Despite the fact that it seems like Tiger manages to sink a chip-in once a tournament, he has actually performed so well in this category due to his success with the putter. He's currently outside of the Tour's top-20 in scrambling average distance to hole, but is making over 88 percent of his puts within 10 feet.
 In case you find yourself in a golf trivia contest in the near future, the highest single-season scramble percentage of all-time is held by Greg Norman in 1993, proving that it may not be a horrible idea to wear that "shark" straw hat on the links.
Despite what you may think about Luke Donald's inability to win the big one, the Englishman is without a doubt among the golfing world's elite.
A solid ball striker with an otherworldly short game, Donald currently sits at No. 3 in the World Golf Rankings, and is the only golfer in history to top the PGA Tour and European Tour money lists in the same season (2011).
According to ShotLink data, Donald ranks first on the PGA this year in terms of scrambling from the rough, scrambling under 30 yards, and total putting.
Donald doesn't miss a lot of greens in regulation—391 compared to Brian Gay's 561—but when he does misfire, his inability to recover is second only to the next golfer on this list.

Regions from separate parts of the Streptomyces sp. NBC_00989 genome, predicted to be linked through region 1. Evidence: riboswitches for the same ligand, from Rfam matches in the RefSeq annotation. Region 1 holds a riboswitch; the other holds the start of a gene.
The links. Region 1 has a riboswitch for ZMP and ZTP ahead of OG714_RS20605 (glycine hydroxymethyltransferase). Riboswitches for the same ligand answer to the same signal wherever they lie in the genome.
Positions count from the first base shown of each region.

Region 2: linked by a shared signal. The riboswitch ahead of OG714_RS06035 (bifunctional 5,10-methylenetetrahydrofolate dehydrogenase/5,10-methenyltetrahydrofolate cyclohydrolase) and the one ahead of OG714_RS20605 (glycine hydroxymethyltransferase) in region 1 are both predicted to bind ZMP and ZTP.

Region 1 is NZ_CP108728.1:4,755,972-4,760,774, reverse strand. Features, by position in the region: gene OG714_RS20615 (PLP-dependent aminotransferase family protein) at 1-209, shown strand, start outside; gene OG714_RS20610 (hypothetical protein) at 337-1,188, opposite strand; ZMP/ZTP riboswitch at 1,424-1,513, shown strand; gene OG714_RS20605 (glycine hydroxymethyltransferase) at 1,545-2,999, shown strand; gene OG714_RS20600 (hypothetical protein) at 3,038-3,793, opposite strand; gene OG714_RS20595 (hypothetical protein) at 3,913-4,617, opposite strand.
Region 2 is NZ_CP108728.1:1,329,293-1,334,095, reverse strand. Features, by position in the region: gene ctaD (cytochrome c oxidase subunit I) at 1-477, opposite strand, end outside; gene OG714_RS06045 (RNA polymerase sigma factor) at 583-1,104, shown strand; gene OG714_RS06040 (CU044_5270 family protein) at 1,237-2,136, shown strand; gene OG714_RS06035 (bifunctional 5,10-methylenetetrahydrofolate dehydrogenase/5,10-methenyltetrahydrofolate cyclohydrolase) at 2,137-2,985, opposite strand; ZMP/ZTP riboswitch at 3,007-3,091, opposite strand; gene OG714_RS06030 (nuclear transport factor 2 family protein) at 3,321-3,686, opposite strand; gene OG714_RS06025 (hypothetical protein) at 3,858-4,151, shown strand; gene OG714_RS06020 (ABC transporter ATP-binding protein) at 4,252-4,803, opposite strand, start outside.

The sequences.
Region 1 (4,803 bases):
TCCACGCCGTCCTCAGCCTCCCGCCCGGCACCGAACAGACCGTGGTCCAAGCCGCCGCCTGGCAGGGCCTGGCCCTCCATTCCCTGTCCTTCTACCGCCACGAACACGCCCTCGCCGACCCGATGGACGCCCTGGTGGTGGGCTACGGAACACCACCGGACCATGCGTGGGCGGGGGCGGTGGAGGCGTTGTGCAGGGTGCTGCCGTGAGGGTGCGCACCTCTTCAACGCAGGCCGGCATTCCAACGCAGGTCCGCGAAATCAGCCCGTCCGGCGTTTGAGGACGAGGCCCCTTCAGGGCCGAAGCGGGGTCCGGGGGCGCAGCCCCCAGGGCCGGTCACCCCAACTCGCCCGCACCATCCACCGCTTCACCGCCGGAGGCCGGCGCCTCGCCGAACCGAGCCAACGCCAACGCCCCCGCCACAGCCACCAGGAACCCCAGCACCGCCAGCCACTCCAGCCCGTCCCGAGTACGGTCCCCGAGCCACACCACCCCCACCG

Known for his "loud" fashion choices, Ian Poulter is currently golf's best scrambler, bar none. The man who once wore Union Jack trousers ranks No. 1 on the PGA Tour in scramble percentage this year, converting his missed greens into pars or better at a 64.3 percent clip.
Though Poulter is not particularly skilled off the tee, ranking 146th in driving distance, he is top-notch on the beach and with the putter. This season, he is in the Tour's top 20 in terms of sand save percentage, and he ranks among the Tour's elite in fairway bunker play.
Around the greens is where the Englishman really shines though, as he's fourth overall in "gimme" putts under five feet, and 26th at long putts over 25 feet.
Supported by his superb short game, Poulter notched three top-10s in four major championships this year, finishing seventh at the Masters, tied for ninth at the Open Championship and tied for third at the PGA Championship.
Like Luke Donald, Poulter has yet to win a major, but if his play in 2012 is any indication, he won't have to wait much longer.